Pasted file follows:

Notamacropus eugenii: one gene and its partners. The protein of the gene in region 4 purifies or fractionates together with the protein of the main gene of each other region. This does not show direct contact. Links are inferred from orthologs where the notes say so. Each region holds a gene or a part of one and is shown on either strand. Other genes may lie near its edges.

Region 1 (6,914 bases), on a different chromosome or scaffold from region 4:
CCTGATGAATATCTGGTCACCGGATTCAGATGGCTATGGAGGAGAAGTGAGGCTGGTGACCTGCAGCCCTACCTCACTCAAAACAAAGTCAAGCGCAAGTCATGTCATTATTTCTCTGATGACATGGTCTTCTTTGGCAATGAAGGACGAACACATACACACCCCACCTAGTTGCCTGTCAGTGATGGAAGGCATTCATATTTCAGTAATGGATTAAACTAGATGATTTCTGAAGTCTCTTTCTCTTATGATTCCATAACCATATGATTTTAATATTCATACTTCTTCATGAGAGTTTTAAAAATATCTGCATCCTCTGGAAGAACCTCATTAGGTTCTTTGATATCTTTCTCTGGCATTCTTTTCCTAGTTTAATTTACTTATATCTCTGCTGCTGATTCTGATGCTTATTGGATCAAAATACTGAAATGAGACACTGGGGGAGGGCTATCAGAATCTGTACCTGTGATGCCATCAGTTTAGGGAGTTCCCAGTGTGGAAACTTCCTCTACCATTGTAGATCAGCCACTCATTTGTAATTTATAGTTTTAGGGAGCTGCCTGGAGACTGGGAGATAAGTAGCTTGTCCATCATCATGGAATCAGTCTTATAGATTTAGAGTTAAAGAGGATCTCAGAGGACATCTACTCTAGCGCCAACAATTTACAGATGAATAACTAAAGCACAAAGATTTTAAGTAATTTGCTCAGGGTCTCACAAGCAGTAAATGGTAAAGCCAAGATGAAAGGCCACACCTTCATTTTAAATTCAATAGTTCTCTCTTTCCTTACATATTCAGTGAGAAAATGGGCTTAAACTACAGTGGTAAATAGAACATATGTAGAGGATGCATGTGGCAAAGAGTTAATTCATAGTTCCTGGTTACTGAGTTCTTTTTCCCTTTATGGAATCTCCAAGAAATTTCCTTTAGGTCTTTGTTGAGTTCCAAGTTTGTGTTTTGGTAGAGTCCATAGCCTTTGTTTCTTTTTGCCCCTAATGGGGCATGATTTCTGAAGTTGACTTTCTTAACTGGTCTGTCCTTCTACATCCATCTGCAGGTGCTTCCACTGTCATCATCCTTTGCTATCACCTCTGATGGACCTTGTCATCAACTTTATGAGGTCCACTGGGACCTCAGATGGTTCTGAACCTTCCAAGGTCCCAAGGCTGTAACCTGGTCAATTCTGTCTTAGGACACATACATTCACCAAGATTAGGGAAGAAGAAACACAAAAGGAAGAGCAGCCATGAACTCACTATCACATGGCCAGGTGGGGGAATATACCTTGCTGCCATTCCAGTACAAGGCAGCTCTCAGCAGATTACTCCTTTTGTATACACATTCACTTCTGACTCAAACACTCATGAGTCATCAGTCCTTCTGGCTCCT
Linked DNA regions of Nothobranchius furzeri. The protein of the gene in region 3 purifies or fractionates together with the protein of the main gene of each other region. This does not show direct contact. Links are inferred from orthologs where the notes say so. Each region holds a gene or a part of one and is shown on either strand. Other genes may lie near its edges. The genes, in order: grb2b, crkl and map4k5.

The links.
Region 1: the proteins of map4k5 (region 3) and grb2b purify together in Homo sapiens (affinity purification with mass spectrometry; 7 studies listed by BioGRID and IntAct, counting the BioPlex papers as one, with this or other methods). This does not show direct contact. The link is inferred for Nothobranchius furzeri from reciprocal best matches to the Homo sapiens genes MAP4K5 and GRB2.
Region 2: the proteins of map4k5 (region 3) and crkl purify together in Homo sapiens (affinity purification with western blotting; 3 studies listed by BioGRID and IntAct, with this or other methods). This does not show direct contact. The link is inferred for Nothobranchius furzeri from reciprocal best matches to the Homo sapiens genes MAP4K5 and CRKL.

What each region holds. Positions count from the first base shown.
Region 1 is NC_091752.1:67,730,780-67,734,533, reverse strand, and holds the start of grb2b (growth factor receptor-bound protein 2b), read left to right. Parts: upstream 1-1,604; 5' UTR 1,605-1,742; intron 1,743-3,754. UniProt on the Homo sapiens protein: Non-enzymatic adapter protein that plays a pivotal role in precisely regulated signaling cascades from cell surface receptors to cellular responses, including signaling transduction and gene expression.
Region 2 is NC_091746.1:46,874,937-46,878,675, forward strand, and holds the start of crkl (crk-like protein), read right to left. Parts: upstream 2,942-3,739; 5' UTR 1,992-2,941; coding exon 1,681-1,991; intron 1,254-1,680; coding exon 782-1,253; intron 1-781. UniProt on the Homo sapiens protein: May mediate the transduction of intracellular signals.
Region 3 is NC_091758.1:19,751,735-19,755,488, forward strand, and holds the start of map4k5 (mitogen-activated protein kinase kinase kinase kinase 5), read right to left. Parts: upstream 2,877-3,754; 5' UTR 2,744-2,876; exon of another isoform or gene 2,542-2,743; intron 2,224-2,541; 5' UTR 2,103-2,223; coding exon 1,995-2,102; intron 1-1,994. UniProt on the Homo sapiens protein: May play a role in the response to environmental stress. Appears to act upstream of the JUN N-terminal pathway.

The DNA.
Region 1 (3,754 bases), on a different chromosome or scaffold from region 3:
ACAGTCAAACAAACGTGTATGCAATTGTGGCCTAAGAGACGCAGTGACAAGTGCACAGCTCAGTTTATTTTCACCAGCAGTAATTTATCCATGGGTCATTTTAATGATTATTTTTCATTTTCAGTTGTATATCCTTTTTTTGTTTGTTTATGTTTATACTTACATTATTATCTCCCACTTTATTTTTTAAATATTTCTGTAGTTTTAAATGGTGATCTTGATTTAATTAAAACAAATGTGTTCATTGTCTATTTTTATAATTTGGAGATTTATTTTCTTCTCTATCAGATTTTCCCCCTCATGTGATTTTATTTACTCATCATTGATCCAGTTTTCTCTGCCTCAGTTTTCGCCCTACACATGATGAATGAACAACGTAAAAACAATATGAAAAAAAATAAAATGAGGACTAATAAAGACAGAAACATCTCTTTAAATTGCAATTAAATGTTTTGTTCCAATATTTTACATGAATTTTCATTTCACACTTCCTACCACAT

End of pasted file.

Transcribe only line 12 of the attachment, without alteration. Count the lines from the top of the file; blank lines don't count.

The DNA.